The BEST and WORST of purpose

“That new Gillette ad, it’s so patronising. How dare they think they have the right to lecture men on how to be men!”

“Well, they are a shaving -- ”

“And not just men but their own customers! Do they want to lose even more of them?”

“But they can’t just sit there waving them --”

“Have you seen YouTube? 1.2 million down votes.”

“Seven hundred thousand up.”

“What use are those if it’s one in, two out?”

“Early tracking in the USA didn’t show much of a shift.”

“The UK showed a big shift. The headline was ‘Gillette brand takes a hit as ‘#metoo’ ad backfires’.”

“The thing is it’s only shaving. That has to be the dullest job in the world. And buying razors is as System One as you get.”

‘There’s an argument it’s all about targeting women.”

“Do you mean razors for women? The ones that are more expensive than exactly the same ones for men?”

“No, women buying for men.”

“Surely the man would still specify the brand.”

“I still think it’s crazy for a brand to be so antagonistic. Have you seen who’s on their case? Mark Ritson, Ricky Gervais, Piers Morgan…”

“That could help them out.”

“And thousands of commentators. Most seem certain it’ll fail.”

“Yes but did you see the Glocalities data? That suggested Gillette were targeting new users with different -- ”

“If you even think of saying ‘Millenials’ -- “

“Challengers and Socialisers they called them. They responded much better to the ad than existing customers, the Achievers and Conservatives. In need terms, the strategy makes complete sense.”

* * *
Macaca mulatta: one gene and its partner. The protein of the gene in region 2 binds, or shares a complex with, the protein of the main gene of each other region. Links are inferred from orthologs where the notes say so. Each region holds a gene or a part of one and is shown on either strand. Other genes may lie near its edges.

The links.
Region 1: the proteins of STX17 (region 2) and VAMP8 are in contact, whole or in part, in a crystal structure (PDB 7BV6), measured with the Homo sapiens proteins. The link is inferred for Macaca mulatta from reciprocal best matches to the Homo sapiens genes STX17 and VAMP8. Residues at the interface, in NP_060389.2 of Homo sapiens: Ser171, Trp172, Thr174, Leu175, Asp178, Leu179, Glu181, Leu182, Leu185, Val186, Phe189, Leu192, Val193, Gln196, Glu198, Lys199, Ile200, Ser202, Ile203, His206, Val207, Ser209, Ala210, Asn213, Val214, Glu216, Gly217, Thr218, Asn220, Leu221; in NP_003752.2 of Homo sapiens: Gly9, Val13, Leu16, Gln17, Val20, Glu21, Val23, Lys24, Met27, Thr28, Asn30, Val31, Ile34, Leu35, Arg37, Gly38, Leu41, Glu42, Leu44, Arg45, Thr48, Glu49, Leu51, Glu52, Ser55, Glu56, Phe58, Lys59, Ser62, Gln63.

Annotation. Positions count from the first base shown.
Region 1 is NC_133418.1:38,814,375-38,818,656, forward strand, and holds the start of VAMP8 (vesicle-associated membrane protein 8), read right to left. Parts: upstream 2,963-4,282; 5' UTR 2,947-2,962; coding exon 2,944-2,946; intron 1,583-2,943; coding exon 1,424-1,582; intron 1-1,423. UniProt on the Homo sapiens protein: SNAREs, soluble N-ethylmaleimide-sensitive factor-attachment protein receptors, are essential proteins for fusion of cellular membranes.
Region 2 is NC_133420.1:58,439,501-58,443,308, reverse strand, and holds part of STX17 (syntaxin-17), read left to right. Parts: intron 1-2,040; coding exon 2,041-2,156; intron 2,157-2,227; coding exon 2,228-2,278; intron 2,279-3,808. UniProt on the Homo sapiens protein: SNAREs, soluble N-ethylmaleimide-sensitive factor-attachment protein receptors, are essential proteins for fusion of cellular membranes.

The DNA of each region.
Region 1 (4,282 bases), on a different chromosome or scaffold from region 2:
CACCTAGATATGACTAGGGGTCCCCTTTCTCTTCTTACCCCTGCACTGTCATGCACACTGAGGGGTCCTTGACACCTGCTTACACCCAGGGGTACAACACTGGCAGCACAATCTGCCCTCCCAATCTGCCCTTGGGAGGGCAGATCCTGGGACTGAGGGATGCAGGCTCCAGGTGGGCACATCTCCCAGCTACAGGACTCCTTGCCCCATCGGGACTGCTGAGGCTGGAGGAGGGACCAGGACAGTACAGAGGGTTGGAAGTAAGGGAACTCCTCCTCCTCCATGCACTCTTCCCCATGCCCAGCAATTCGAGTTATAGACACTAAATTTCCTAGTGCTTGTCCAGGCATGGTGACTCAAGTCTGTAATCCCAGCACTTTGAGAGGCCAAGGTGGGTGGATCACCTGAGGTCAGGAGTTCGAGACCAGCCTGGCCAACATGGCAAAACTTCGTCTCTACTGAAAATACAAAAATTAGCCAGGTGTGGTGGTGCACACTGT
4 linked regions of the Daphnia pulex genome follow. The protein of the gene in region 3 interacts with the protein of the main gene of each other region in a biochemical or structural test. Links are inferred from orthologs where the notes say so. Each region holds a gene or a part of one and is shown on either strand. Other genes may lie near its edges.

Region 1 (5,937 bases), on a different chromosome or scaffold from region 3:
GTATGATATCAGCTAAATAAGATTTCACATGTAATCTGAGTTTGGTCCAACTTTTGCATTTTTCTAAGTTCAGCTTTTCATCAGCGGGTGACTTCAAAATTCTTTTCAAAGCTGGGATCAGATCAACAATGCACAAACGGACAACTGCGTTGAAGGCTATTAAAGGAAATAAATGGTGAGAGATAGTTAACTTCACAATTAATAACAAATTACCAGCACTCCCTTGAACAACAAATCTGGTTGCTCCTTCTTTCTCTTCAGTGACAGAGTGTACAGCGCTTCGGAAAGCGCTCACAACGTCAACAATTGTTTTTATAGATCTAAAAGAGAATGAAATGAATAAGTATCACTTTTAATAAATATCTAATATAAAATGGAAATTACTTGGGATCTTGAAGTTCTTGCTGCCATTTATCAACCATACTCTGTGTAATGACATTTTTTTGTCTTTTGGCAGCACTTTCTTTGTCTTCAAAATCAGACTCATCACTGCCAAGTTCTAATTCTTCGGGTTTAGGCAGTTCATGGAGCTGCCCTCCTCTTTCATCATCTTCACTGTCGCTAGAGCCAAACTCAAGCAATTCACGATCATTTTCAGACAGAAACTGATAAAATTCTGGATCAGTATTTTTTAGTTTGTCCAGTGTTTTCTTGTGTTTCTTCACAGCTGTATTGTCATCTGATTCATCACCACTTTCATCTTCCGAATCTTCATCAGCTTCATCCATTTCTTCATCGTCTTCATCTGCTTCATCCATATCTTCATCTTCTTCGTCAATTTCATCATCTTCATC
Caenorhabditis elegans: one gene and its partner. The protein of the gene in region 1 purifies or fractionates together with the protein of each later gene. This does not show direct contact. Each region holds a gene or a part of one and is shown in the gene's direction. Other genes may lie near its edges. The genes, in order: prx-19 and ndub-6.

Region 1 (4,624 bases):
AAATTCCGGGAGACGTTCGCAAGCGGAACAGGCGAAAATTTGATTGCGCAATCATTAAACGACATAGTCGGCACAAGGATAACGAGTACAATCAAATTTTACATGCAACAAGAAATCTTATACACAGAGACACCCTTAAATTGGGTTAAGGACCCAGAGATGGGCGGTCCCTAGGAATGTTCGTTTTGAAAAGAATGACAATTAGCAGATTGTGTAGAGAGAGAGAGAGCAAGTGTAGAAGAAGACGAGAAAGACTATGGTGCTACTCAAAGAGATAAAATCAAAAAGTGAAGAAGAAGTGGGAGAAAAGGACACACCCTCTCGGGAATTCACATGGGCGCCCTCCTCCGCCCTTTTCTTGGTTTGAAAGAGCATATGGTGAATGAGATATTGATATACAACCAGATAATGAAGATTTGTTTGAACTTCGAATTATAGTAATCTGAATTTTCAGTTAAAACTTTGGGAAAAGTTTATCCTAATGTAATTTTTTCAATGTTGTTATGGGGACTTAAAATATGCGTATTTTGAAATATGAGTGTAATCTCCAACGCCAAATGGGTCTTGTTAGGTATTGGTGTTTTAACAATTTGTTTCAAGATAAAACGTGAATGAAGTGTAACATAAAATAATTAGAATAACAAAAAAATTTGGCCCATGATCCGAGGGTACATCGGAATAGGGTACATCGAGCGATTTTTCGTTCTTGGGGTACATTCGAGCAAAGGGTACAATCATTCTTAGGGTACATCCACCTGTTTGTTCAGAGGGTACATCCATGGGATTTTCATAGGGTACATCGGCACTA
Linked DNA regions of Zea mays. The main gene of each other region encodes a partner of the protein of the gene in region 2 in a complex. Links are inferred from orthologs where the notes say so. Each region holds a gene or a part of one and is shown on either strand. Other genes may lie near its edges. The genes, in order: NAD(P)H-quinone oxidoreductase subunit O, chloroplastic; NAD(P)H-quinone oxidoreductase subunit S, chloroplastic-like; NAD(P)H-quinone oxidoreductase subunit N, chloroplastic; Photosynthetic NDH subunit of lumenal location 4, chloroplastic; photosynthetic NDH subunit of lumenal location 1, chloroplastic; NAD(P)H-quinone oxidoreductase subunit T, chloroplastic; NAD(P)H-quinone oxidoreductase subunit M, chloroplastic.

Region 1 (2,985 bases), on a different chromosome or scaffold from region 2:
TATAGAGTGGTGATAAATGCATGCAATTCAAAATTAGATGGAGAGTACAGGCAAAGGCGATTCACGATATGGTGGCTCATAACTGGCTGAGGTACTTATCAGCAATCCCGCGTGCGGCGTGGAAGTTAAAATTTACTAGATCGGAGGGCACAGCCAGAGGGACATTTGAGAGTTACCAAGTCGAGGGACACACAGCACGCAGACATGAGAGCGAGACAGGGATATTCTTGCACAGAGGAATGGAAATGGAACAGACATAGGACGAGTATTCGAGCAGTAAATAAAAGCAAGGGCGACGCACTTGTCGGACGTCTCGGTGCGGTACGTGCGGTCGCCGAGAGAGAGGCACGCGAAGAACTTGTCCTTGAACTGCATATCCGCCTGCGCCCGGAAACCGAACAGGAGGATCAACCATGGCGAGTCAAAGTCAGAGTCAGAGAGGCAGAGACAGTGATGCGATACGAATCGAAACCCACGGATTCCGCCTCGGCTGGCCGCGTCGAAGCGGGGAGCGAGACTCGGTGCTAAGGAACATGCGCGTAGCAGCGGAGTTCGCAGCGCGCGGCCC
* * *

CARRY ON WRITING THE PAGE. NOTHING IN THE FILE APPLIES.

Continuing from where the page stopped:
“Still high risk prioritising new users over existing ones.”

“Maybe they don’t have a choice. All that trading people up to more and more blades. The Fusion 5. Did the Sensual 6 just not fly as a concept?”

“I’m still on a Sensor Excel. Two blades is plenty enough for me.”

“Me too. But then Dollar Shave Club comes along and now, surprise, surprise, people start questioning £2.50 for a razor.”

“I reckon they watched the Kaepernick ad and thought way to go.”

“No, Nike were taking a stand. Gillette are saying what they stand for.”

“That all men are bullying misogynists?”

“They’re not saying that! The ad’s trying to show men at their best.”

“And their worst. ‘Toxic masculinity’, it’s a war cry.”

“But you have to get people’s attention. I know, it’s pretty clumsy, the sexual harassment, the girls in their bikinis.”

“ ‘Boys will be boys, boys will be boys’.”

“But the sons looking on, that’s good. It’s a strong thought. Like teaching your son to shave. That’s the link.”

“The thing is, I simply don’t believe them.”

“You don’t believe what? That they’ll donate a million dollars a year?”

“They’ll have to do that now they’ve said it. No, it’s not them. It’s not the brand. They’re just selling razors.”

“Does that matter? It’s still provoking a debate.”

“It’s virtue signalling. One way or another, we’re being had.”

“I think they know their target. They know they’re now buying more on price. But they also value brands that have a positive effect on the world. And P&G are prepared to put their money where their mouth is.”

“OK, but what if sales tank?


“A principle isn’t a principle until it costs you money.”

“They’ll have tested it to death. It’s P&G. They’re not a charity. They want growth.”

“And I know most people won’t give the ad a moment’s thought. That’s why it’s smart bringing back the endline.”

“Mental availability, distinctive assets.”

“But they’ll have to keep going with it, won’t they? It even says “there’ll be no going back”. So they couldn’t just think up another angle.”

“The second best a man can get.”

“That’s the bottom line on purpose. You do have to mean it.”

“And it does have to work. Agreed?”